"The constitution has no one-ounce limit in marijuana sales in a licensed facility. It does have a one-ounce limit for possession, but individuals working in a facility aren't law enforcement officers," he says. "If someone came in and said that [they planned to break the law] in a liquor store, then a liquor store wouldn't do that transaction. The same goes for Sweet Leaf — but that conversation didn't happen here. Not once did the undercover officer express intent of any illegal purchases."

Sweet Leaf officials have disputed how law enforcement is interpreting a Colorado law that applied to a one-ounce limit to recreational cannabis possession and transactions, and Corry agrees. They argue that the limit applied to each purchase, not each day, and that the law put the onus for obeying rules on the customer, not the budtender. The law was changed to make it clear the one-ounce limit applies on a per-day basis, but it didn't take effect until January 1, 2018. All the allegedly illegal sales took place in 2016 and 2017.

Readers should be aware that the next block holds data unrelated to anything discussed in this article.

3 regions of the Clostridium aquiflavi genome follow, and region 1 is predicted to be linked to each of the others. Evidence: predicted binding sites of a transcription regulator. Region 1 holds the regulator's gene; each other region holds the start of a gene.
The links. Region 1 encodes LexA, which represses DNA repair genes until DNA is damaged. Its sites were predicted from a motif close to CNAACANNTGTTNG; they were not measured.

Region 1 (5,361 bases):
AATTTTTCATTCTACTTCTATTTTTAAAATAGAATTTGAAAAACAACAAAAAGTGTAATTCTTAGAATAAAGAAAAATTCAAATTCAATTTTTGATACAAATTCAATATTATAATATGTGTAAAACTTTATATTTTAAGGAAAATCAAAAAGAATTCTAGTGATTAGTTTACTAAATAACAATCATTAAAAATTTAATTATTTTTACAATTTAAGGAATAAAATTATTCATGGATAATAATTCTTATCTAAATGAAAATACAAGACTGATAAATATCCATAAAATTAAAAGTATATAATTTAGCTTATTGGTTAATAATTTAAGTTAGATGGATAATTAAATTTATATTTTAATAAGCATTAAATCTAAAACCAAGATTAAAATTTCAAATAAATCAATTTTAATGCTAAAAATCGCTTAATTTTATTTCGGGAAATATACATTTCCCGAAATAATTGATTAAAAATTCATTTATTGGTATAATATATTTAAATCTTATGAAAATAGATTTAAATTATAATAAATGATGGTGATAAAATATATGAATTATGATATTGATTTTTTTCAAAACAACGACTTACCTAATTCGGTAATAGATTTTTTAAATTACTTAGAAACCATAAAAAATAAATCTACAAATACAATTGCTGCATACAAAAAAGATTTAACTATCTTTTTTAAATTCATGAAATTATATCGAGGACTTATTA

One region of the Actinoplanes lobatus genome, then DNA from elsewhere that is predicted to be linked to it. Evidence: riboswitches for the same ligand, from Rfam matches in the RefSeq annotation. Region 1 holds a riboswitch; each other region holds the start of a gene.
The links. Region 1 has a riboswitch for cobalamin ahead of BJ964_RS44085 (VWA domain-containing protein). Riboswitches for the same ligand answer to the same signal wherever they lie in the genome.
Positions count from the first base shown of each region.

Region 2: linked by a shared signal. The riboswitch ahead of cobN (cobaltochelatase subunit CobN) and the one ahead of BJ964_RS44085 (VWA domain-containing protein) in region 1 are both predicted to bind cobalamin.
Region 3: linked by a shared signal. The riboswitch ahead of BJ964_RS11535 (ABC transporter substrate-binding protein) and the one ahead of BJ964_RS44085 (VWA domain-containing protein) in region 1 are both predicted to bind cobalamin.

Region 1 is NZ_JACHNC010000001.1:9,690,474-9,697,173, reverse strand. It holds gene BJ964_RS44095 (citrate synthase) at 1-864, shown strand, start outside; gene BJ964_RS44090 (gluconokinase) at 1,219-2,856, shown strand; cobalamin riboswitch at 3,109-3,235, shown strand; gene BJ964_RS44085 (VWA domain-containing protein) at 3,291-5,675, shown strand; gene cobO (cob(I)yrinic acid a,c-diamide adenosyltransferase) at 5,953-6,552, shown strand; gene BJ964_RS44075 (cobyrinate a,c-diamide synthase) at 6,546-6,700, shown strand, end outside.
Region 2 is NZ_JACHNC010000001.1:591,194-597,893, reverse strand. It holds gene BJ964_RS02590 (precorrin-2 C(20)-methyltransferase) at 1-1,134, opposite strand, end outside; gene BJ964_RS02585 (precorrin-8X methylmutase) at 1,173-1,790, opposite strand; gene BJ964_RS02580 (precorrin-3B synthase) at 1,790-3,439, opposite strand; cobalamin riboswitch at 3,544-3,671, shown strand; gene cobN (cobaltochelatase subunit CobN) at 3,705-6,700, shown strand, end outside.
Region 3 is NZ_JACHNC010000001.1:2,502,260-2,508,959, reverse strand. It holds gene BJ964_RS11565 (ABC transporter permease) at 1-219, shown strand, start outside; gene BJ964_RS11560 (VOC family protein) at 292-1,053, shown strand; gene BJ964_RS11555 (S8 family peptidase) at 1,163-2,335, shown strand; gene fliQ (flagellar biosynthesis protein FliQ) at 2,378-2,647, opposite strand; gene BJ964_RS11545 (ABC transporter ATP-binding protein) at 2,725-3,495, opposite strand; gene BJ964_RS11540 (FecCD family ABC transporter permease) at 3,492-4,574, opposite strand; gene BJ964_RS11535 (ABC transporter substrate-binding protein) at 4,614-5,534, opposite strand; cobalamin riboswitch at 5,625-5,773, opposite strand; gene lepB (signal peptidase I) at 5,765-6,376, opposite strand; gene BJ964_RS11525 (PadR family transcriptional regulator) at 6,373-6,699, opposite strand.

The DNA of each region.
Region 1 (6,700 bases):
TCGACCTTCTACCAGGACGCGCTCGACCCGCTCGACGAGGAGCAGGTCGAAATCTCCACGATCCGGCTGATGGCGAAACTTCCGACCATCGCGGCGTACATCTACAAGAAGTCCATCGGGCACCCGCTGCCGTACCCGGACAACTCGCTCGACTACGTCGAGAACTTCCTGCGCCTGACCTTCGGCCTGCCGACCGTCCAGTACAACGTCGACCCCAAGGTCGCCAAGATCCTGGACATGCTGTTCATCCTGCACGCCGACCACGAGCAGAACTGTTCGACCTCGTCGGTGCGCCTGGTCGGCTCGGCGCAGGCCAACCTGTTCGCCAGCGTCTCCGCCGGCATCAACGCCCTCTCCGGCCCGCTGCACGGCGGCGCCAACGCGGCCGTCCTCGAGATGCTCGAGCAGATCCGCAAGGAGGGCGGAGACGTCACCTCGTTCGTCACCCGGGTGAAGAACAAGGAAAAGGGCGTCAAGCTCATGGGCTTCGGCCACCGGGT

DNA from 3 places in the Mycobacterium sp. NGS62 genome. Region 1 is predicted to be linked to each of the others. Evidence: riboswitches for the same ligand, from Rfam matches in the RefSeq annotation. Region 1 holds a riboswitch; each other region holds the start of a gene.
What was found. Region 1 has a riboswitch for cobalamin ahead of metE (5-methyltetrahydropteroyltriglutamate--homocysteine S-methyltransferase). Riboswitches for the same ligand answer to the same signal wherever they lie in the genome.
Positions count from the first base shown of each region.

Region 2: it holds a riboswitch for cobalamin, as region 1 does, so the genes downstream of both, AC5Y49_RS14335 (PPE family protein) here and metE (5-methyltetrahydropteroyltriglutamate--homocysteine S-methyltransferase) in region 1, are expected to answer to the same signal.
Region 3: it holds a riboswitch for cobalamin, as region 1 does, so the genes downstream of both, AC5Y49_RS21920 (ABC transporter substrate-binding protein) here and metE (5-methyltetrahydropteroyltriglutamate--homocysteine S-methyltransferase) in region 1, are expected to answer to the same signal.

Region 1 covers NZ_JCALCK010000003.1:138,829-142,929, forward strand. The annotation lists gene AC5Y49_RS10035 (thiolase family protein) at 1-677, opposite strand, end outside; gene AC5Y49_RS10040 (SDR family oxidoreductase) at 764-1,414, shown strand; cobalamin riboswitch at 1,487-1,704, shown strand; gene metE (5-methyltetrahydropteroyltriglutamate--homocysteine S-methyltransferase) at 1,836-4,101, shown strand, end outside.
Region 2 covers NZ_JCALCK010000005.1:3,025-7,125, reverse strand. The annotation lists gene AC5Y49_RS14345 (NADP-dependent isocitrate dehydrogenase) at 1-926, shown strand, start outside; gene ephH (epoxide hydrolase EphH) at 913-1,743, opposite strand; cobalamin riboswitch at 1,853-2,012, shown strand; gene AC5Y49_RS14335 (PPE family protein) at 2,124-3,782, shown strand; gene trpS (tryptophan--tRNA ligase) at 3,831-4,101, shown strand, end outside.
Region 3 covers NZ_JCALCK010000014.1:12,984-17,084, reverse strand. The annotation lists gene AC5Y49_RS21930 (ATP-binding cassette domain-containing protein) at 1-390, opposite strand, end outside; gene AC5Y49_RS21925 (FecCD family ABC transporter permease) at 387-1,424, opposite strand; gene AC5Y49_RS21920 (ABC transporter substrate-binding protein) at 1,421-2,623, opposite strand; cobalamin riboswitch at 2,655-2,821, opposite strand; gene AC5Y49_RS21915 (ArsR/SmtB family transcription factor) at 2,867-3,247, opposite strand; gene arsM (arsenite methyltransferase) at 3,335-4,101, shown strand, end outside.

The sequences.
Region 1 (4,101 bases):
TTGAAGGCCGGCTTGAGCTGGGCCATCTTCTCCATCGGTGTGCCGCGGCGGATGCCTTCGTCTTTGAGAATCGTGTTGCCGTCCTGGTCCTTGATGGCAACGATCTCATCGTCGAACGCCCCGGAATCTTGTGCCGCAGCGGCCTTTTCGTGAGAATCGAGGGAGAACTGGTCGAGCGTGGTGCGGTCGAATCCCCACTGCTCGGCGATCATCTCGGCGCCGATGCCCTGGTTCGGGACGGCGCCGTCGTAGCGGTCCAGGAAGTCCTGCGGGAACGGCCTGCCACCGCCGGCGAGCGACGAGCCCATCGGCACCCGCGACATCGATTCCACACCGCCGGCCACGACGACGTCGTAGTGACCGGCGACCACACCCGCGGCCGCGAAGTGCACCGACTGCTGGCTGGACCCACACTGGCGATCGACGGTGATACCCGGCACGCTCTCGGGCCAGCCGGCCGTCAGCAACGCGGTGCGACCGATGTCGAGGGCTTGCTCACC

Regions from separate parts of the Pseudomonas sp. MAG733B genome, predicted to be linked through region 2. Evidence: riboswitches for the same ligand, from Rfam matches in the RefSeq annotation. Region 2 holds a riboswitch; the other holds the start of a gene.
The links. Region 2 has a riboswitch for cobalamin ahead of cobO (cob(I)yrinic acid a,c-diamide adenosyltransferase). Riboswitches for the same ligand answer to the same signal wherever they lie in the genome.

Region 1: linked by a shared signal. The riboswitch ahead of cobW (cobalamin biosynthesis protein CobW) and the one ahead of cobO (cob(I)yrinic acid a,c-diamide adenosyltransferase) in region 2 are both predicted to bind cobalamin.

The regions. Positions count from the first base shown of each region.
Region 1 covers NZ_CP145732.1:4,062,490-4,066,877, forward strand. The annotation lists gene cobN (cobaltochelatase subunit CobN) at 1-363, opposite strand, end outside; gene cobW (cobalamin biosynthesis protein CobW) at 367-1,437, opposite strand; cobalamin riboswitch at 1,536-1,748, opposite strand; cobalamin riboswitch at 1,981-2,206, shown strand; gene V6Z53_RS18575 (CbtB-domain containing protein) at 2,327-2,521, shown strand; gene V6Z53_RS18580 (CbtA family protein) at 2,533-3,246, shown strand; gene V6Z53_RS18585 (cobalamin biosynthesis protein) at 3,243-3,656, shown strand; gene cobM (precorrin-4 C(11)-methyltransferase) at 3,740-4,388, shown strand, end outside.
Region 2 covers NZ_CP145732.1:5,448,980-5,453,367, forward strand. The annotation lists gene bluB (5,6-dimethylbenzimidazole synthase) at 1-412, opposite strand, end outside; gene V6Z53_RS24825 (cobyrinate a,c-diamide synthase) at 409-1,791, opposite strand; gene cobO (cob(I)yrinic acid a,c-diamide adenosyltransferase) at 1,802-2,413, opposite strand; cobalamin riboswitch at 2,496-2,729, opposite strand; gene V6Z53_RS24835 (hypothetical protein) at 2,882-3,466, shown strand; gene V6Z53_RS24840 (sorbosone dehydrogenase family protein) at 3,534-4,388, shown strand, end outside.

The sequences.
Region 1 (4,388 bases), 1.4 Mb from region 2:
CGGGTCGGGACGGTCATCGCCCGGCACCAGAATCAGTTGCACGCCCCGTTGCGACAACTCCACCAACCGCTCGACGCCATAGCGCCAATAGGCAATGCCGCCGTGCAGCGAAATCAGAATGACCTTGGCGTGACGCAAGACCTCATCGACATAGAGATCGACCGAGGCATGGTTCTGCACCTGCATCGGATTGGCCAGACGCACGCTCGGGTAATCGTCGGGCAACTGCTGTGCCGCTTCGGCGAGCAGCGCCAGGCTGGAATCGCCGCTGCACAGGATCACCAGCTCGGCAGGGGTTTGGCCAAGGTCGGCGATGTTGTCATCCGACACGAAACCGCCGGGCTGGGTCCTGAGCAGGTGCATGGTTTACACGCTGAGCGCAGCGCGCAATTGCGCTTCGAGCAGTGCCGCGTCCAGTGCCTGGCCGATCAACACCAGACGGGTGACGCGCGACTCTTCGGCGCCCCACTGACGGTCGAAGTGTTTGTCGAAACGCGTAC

In 2017, the Marijuana Enforcement Division issued this official position on cannabis transactions:

The division will seek administrative action against licensees attempting to circumvent the statutory and rule requirement imposing the limitation of one ounce per transaction of retail marijuana. Sales that are structured as multiple, stand-alone transactions may be viewed by the division as an attempt to evade quantity limitations on the sale of retail marijuana, resulting in recommendation for administrative action.

Further, an individual in possession of more than one ounce of retail marijuana or its equivalent is acting unlawfully.
However, Corry believes the state constitution nullifies any stance or memo by a state enforcement agency, and argues that in his court motion. "The Denver DA should be ashamed to attach her name to this case," he says. "I don't think budtenders are required to advise people of the law. Adults are responsible for knowing the laws themselves."